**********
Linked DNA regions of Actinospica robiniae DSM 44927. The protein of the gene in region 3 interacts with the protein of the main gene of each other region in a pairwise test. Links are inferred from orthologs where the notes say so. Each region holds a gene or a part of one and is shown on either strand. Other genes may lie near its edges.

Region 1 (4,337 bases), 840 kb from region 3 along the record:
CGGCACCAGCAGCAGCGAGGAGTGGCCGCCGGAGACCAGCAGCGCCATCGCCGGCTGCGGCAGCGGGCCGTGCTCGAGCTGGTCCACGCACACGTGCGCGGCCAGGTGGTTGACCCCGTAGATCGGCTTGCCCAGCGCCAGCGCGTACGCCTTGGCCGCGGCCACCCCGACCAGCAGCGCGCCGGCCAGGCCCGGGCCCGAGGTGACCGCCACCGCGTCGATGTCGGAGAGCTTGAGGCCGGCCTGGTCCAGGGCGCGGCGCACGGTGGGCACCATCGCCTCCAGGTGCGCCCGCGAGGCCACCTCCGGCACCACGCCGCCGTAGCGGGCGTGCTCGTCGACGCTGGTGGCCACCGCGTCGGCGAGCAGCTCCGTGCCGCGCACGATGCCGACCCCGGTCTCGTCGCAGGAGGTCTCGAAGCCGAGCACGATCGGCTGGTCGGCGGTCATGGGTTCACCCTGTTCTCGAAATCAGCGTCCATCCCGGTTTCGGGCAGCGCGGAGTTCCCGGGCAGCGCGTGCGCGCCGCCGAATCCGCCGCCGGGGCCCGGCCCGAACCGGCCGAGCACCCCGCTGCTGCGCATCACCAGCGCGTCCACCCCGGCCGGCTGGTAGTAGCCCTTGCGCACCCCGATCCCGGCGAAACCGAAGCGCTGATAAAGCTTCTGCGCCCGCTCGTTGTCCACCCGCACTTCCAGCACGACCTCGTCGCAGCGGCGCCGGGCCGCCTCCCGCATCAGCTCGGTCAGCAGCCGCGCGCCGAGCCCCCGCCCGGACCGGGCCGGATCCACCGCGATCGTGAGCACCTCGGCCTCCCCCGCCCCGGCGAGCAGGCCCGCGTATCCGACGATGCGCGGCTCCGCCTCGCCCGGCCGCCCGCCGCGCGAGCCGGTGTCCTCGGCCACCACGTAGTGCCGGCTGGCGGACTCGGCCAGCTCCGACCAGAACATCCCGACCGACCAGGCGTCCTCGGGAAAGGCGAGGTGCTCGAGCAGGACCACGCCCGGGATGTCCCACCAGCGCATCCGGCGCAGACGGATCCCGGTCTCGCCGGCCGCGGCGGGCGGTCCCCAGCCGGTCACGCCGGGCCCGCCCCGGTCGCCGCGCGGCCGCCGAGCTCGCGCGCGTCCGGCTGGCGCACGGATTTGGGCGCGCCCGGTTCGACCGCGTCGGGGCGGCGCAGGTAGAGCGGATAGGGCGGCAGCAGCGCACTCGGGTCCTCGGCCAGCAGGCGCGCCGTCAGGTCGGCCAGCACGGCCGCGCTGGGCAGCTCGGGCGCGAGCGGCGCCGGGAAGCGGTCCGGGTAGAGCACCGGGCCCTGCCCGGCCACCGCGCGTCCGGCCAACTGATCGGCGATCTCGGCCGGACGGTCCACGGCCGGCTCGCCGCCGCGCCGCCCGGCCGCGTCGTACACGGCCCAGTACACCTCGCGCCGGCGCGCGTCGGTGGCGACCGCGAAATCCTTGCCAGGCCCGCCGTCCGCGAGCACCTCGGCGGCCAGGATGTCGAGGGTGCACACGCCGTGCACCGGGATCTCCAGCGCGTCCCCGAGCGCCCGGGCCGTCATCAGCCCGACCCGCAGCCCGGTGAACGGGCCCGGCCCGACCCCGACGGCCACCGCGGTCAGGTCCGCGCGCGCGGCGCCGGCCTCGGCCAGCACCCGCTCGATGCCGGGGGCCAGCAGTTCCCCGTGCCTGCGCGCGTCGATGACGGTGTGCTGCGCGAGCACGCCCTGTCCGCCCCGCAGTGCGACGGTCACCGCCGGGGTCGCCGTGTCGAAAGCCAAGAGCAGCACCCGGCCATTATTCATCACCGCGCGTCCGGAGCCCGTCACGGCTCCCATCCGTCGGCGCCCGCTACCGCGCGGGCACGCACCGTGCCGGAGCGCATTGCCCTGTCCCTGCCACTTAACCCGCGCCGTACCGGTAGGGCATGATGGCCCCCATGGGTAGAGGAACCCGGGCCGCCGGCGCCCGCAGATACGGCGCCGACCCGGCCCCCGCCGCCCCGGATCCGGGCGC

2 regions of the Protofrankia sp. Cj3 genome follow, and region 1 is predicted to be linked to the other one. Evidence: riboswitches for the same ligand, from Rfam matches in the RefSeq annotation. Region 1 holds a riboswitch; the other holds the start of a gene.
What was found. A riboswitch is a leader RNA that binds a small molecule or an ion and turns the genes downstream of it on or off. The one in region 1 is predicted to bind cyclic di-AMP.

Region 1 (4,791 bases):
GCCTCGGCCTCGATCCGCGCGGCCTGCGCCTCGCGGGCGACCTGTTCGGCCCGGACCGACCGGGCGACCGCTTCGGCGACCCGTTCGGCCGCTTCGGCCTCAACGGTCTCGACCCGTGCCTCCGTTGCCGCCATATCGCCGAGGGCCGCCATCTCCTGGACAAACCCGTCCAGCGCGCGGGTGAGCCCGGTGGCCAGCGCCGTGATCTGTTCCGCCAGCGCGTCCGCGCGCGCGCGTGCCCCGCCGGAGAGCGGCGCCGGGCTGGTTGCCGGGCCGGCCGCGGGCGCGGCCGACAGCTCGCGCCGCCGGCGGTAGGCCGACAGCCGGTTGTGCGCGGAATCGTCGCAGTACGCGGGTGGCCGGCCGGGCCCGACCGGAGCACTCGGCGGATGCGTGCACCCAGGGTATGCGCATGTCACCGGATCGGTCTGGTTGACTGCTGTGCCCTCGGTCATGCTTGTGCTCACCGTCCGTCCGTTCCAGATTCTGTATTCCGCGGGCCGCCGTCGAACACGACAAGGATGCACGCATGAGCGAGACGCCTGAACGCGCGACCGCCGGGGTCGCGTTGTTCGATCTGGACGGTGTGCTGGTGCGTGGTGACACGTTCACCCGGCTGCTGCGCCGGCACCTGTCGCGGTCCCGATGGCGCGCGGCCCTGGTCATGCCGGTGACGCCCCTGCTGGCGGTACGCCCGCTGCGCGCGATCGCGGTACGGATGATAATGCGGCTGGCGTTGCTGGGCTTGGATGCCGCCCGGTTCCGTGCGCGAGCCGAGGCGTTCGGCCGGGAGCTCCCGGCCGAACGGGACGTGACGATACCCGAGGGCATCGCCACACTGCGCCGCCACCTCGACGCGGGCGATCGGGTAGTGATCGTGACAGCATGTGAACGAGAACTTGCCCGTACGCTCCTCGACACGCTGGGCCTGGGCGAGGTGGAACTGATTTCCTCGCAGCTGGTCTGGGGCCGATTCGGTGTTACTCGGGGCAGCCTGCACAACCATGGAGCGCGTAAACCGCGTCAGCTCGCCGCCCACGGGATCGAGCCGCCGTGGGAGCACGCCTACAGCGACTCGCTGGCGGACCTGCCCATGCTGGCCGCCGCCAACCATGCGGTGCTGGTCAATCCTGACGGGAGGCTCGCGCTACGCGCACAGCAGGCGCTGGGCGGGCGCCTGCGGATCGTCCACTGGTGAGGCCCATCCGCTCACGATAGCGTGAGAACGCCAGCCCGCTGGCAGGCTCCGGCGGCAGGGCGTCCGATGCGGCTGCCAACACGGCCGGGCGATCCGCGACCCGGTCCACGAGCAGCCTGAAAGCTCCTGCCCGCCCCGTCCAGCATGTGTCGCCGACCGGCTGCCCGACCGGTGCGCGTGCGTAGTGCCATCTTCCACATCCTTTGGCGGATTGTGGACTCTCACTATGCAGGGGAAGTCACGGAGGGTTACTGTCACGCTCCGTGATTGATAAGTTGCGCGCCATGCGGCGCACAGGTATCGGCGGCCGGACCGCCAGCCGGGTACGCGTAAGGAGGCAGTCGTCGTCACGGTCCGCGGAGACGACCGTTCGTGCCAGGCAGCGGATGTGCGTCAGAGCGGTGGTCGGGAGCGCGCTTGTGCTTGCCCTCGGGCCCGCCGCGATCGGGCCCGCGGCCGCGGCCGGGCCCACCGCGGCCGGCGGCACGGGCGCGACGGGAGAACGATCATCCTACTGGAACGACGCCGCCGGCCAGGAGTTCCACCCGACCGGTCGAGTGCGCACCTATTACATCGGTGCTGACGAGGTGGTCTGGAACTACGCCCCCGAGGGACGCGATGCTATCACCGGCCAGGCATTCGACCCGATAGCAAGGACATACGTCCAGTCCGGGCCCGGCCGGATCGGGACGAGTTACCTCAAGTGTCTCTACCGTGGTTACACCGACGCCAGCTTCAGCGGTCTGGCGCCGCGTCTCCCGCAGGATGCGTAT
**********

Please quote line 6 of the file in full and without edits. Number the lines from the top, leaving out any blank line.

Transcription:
Region 1 (4,791 bases):